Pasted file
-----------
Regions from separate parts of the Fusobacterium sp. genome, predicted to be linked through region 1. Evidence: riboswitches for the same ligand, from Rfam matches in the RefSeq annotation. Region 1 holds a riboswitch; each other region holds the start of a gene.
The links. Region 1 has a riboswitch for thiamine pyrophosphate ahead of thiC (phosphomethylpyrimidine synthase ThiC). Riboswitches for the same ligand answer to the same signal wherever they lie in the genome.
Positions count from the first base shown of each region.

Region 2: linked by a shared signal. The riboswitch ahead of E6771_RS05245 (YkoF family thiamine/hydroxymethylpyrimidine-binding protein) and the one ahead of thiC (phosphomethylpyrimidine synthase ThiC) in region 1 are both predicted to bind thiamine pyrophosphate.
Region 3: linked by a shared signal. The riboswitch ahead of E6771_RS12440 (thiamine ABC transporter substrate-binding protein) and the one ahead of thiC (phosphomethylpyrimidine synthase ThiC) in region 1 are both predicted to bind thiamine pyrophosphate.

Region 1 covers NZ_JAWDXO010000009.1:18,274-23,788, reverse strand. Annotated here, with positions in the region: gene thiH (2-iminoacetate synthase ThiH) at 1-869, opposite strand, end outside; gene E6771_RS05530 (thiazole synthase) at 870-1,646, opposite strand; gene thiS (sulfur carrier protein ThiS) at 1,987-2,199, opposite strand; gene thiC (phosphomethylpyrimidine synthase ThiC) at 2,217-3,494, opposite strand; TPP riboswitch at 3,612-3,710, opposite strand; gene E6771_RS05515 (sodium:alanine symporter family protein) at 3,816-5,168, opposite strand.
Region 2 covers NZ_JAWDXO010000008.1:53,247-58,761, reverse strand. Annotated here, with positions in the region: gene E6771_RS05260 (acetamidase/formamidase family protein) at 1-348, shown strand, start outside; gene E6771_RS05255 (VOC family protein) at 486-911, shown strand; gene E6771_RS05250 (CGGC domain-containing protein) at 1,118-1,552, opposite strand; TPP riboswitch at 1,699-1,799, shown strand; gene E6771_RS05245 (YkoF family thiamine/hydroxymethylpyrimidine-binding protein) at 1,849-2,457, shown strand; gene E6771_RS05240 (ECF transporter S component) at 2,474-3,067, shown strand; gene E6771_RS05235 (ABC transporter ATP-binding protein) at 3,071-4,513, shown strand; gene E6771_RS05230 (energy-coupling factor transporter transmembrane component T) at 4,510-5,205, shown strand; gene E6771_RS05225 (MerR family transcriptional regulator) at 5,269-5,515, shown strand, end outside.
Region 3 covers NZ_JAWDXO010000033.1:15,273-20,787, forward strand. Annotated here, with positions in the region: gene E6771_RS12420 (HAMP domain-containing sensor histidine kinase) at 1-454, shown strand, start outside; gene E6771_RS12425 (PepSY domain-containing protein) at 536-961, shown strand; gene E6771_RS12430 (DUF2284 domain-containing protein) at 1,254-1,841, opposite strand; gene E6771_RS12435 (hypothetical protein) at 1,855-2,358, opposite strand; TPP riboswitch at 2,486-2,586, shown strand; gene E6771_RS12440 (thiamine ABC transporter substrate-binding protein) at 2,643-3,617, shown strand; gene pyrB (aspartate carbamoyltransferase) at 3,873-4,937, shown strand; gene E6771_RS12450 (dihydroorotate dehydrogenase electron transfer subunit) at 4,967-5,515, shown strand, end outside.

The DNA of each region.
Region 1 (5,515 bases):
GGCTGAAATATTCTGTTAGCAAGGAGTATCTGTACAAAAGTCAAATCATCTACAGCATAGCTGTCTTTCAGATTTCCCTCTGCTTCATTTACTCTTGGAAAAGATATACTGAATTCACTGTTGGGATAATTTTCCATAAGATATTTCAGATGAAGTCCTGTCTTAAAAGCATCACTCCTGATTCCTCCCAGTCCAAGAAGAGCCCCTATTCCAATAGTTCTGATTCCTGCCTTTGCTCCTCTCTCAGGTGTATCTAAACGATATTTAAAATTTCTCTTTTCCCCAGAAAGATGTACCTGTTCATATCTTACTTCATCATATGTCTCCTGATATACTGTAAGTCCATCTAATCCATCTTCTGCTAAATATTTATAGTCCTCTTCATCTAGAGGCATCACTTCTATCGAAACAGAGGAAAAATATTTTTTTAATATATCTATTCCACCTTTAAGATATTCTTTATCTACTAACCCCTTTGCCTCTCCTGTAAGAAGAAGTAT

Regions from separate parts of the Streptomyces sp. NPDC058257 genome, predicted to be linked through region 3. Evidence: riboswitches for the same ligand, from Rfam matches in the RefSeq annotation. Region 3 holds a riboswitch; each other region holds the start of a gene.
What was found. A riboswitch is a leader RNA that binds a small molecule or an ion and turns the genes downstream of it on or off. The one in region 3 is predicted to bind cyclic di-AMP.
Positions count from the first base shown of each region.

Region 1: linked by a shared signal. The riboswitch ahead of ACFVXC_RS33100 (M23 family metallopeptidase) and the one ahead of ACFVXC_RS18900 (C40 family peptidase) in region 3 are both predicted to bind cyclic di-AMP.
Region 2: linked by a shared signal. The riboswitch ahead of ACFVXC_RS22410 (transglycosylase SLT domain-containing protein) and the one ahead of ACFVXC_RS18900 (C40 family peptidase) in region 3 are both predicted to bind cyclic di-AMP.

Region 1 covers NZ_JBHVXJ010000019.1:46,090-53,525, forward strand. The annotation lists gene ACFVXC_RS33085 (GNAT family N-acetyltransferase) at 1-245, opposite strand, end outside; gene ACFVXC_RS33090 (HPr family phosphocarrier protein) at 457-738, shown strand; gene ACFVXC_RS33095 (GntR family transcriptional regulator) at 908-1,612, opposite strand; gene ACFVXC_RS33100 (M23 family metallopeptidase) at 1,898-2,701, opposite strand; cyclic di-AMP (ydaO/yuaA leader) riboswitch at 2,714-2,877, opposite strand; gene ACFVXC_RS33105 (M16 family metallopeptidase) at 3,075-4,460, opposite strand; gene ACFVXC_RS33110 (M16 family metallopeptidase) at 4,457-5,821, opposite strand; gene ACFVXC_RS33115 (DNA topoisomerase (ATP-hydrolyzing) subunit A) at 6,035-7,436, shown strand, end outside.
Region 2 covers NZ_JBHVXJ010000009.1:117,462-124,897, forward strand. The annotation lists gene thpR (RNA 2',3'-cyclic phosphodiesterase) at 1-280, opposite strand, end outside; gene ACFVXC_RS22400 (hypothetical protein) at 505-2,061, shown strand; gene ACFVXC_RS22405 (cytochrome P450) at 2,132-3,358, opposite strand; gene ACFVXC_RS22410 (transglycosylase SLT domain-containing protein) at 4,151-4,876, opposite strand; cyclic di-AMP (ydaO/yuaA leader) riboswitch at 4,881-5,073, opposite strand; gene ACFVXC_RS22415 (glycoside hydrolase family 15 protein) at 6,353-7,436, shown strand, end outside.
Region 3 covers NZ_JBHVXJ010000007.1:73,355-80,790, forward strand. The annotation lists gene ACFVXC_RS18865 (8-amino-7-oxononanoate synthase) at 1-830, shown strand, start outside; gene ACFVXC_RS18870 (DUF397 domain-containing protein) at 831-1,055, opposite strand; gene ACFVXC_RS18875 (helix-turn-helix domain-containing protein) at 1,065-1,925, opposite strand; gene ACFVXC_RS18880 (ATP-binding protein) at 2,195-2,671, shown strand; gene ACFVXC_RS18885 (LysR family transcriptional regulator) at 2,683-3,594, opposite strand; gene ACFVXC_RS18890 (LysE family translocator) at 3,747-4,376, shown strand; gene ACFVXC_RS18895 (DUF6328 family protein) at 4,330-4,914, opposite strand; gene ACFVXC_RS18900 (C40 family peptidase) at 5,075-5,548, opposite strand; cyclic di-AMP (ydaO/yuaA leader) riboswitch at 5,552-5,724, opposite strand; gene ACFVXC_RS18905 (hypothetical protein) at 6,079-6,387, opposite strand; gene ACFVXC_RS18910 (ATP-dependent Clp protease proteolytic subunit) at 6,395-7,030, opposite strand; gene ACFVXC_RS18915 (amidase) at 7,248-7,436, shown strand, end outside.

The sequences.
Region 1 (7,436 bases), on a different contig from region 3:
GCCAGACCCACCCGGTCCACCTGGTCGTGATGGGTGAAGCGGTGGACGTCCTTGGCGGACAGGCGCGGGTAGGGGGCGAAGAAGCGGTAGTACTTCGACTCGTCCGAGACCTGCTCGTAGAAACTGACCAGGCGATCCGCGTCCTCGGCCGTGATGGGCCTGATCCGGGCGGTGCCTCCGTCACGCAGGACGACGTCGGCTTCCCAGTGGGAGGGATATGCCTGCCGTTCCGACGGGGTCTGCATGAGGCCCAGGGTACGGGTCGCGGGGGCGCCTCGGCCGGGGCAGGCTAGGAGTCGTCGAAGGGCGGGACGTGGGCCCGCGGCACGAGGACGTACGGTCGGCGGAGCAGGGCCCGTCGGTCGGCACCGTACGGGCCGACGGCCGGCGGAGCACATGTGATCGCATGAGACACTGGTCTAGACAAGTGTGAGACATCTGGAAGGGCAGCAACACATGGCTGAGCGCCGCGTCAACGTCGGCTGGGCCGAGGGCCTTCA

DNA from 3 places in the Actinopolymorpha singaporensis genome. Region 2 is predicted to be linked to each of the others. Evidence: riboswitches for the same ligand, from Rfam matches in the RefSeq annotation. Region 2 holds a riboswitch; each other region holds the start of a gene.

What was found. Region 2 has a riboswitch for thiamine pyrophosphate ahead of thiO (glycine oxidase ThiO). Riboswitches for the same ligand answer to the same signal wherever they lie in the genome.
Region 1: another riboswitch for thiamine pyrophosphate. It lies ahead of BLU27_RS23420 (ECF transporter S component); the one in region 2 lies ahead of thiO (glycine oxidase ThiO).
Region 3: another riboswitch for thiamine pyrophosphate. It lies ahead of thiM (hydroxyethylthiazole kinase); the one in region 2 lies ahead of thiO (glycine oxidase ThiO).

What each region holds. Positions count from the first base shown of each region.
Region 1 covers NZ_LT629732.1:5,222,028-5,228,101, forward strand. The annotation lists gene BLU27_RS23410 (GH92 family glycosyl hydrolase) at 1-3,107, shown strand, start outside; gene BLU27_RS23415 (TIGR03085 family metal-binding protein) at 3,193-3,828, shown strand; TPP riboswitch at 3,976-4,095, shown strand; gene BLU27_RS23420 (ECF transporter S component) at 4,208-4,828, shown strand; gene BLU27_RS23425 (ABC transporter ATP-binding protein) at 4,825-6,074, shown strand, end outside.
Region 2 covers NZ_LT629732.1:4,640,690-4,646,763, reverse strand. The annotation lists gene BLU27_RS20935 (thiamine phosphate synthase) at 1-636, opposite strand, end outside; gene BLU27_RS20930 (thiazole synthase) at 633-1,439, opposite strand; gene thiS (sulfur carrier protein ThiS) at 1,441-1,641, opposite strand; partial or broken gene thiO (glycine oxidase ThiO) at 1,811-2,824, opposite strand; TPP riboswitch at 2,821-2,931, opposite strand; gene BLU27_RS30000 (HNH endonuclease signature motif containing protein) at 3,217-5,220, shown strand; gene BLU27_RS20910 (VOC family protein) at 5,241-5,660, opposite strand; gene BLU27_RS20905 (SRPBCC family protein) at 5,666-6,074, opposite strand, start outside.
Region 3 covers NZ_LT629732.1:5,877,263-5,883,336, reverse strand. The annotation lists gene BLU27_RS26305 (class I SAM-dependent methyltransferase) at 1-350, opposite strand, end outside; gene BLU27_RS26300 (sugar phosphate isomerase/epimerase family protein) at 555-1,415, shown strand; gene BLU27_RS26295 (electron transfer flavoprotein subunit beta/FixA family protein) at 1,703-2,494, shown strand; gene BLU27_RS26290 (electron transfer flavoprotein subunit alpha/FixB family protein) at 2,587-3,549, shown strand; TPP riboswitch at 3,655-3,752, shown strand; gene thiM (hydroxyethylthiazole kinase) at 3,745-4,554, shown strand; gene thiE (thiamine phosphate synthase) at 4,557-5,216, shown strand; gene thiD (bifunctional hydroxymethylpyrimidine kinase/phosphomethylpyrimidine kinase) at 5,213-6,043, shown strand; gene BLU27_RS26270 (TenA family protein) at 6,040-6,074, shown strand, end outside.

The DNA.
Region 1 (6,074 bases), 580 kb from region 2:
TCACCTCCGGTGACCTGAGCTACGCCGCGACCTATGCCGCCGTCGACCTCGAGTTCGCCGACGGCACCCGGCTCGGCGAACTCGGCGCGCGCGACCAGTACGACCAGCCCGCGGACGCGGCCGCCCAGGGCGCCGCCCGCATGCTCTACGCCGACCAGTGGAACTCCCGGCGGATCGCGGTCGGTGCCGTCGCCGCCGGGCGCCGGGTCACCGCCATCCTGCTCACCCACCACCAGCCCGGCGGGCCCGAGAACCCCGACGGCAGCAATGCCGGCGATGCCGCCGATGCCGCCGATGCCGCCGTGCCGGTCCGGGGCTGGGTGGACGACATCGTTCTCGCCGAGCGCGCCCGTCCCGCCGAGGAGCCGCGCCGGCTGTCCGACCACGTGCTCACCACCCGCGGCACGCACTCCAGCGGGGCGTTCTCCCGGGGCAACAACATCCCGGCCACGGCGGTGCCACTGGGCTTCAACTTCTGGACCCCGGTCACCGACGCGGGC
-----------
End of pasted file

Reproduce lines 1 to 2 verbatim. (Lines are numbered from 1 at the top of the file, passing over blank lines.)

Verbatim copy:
Regions from separate parts of the Fusobacterium sp. genome, predicted to be linked through region 1. Evidence: riboswitches for the same ligand, from Rfam matches in the RefSeq annotation. Region 1 holds a riboswitch; each other region holds the start of a gene.
The links. Region 1 has a riboswitch for thiamine pyrophosphate ahead of thiC (phosphomethylpyrimidine synthase ThiC). Riboswitches for the same ligand answer to the same signal wherever they lie in the genome.